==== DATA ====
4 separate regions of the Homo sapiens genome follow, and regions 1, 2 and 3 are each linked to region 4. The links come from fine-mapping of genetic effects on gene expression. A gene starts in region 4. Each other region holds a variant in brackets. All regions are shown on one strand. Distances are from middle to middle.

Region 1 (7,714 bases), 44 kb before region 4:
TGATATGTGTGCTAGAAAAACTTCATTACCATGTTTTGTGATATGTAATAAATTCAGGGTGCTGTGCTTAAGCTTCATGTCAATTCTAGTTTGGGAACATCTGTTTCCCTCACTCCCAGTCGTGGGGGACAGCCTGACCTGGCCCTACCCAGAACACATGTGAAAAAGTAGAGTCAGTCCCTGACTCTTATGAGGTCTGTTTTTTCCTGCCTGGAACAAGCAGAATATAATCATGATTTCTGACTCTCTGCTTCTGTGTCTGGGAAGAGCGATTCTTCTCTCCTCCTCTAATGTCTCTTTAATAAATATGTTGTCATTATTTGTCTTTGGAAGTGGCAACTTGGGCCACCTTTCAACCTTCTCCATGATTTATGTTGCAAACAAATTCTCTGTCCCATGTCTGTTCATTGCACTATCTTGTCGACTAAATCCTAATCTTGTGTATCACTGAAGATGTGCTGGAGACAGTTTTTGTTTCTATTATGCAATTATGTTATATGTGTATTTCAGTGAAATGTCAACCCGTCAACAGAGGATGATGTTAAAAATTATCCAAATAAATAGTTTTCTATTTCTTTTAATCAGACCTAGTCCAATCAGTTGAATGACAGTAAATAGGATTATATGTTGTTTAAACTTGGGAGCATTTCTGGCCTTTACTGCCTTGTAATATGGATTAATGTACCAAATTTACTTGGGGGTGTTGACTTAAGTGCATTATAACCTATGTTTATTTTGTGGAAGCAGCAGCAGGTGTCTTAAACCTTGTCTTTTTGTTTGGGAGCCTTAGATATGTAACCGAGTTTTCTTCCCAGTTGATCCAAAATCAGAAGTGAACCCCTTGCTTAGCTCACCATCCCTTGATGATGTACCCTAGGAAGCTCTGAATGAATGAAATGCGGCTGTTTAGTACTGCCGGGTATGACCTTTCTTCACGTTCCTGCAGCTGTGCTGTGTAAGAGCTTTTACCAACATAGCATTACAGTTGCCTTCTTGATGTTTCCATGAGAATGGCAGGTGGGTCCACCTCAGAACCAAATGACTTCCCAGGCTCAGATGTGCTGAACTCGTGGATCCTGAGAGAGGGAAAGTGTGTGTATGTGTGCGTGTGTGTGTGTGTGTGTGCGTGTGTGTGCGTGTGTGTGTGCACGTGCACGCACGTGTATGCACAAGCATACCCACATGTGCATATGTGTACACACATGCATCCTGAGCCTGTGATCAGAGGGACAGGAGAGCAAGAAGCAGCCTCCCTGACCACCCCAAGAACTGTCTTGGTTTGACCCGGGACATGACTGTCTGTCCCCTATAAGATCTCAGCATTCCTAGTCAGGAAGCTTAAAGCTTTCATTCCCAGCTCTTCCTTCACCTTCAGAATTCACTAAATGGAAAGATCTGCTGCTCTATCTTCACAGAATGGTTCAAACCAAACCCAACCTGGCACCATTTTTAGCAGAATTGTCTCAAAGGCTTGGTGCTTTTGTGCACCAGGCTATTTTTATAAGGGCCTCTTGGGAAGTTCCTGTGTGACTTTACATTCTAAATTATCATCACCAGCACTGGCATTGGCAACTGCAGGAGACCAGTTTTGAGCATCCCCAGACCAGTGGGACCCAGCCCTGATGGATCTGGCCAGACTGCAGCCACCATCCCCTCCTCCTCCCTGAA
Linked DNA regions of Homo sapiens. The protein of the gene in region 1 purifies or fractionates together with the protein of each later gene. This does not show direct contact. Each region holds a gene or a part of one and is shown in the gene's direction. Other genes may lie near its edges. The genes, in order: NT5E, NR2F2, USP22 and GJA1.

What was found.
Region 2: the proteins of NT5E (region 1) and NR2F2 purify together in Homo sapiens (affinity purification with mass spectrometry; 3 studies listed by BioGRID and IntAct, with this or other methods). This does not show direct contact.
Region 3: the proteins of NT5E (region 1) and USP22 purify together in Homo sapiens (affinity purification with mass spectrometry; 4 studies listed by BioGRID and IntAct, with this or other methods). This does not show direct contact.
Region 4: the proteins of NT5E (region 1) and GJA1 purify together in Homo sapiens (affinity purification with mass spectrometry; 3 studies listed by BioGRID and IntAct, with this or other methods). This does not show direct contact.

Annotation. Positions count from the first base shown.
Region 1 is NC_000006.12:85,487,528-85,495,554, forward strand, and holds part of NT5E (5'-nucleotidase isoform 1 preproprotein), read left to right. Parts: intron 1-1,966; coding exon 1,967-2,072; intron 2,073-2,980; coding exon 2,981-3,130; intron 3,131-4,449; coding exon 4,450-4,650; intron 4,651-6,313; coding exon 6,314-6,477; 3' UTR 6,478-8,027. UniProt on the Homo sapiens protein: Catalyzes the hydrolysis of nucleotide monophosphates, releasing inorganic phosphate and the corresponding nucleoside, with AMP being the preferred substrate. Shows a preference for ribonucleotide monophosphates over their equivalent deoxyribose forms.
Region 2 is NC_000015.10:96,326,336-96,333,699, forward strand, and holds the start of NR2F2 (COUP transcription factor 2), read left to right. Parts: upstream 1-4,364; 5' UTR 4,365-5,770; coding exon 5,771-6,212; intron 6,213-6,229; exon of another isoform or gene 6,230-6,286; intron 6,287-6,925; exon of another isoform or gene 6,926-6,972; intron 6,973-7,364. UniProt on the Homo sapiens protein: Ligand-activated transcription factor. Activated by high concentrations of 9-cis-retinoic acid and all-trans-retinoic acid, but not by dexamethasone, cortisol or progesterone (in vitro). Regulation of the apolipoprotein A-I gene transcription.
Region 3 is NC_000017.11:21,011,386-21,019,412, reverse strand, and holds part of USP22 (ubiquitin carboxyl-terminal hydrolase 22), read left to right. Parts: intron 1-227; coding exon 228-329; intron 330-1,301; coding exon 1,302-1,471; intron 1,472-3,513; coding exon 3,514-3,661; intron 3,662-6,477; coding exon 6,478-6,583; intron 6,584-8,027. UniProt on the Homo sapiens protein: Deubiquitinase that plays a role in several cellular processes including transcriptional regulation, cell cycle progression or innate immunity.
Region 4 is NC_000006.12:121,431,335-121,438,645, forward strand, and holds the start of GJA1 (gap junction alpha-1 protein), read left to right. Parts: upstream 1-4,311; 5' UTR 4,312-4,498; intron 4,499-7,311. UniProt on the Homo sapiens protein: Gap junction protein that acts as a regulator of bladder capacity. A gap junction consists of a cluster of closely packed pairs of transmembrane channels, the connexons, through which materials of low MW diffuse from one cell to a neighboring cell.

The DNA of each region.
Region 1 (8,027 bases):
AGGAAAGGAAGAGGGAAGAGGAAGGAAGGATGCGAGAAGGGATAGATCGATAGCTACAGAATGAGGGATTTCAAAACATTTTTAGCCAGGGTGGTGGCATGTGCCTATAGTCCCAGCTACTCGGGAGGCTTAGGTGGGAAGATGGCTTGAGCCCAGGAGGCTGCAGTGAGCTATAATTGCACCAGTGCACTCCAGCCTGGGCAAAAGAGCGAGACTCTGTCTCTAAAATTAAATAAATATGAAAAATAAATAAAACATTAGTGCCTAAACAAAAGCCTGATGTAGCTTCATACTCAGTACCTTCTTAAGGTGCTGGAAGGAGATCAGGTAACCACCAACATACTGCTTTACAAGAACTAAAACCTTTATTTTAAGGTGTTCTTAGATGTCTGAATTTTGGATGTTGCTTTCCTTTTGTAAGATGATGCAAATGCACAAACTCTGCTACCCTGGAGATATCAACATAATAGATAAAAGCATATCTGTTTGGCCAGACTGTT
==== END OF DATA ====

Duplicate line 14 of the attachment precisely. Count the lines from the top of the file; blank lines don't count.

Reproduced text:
The DNA of each region.